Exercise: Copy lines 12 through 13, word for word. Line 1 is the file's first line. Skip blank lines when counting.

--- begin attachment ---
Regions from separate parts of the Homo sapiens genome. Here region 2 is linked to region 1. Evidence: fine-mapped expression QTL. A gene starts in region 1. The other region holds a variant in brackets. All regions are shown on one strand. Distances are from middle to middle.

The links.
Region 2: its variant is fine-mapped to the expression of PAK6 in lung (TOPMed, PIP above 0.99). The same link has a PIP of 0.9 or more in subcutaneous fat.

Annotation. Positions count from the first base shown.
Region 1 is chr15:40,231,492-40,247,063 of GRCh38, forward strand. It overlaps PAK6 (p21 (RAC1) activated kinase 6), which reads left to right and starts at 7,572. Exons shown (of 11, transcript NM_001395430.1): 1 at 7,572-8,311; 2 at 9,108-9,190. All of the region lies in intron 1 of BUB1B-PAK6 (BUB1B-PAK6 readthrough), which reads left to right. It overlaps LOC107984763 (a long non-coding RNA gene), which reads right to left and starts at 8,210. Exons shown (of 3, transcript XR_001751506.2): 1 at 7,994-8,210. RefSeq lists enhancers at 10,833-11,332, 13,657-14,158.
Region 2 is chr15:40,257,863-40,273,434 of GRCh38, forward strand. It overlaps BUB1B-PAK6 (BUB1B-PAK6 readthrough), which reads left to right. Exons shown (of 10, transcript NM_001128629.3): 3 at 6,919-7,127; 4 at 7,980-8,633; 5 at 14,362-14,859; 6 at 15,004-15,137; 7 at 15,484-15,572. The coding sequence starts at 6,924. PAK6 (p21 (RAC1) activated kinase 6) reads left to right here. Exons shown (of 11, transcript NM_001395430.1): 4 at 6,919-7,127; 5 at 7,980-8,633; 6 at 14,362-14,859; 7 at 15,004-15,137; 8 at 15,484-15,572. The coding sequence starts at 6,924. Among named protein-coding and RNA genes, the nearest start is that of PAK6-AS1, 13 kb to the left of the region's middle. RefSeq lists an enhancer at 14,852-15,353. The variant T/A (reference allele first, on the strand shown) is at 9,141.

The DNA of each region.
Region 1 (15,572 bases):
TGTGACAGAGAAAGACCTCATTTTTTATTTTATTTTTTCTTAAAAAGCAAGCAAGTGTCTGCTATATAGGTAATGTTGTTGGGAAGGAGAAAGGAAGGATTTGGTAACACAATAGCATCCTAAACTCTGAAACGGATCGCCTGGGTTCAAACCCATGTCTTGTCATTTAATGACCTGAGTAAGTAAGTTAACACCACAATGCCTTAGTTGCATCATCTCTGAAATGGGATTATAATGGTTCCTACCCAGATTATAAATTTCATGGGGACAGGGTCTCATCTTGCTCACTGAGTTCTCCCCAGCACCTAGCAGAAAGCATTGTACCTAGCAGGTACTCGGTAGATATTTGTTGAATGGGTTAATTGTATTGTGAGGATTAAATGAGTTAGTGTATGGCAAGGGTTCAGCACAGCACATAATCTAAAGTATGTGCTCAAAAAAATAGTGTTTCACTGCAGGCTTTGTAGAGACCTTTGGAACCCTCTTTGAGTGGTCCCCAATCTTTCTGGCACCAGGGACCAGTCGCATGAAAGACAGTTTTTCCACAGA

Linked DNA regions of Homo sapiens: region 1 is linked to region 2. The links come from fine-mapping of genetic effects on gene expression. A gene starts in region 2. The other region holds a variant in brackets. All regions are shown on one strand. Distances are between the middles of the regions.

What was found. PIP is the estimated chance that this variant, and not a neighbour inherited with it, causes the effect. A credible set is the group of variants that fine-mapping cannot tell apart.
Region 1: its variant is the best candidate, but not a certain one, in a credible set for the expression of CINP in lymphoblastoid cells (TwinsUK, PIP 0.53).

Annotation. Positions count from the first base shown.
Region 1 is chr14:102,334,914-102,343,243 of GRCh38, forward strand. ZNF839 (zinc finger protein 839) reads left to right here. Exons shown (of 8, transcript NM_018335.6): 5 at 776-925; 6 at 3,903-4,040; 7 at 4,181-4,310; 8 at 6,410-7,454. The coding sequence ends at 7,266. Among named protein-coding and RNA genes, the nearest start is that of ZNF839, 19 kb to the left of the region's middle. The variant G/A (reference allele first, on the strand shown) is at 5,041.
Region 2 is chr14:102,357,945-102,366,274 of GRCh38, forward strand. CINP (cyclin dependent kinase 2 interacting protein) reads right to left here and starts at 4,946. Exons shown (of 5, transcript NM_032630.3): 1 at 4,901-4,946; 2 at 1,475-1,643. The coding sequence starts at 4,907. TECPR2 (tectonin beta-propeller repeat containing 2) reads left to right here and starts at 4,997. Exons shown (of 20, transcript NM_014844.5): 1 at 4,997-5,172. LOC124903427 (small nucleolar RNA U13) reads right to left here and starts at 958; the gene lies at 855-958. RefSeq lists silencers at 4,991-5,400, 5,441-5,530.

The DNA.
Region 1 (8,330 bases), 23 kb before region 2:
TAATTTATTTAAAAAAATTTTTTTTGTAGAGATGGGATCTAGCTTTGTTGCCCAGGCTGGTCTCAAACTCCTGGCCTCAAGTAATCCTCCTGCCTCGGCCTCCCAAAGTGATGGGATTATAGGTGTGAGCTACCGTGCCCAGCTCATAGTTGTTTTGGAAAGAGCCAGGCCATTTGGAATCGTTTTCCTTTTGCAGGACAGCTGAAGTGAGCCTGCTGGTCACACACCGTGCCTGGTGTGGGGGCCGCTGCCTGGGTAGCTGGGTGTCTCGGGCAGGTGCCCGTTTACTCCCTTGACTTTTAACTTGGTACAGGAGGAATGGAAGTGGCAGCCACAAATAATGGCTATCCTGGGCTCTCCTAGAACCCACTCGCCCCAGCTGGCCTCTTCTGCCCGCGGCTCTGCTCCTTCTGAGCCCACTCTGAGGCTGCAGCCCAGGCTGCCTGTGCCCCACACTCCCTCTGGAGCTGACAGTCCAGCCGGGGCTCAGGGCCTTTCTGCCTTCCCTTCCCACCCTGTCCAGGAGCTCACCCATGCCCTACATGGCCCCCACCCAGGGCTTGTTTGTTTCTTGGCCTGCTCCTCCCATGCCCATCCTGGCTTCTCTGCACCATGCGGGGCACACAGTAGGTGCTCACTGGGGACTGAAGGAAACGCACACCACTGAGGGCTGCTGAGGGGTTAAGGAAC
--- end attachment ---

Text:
Region 1: its variant is the best candidate, but not a certain one, in a credible set for the expression of CINP in lymphoblastoid cells (TwinsUK, PIP 0.53).

Annotation. Positions count from the first base shown.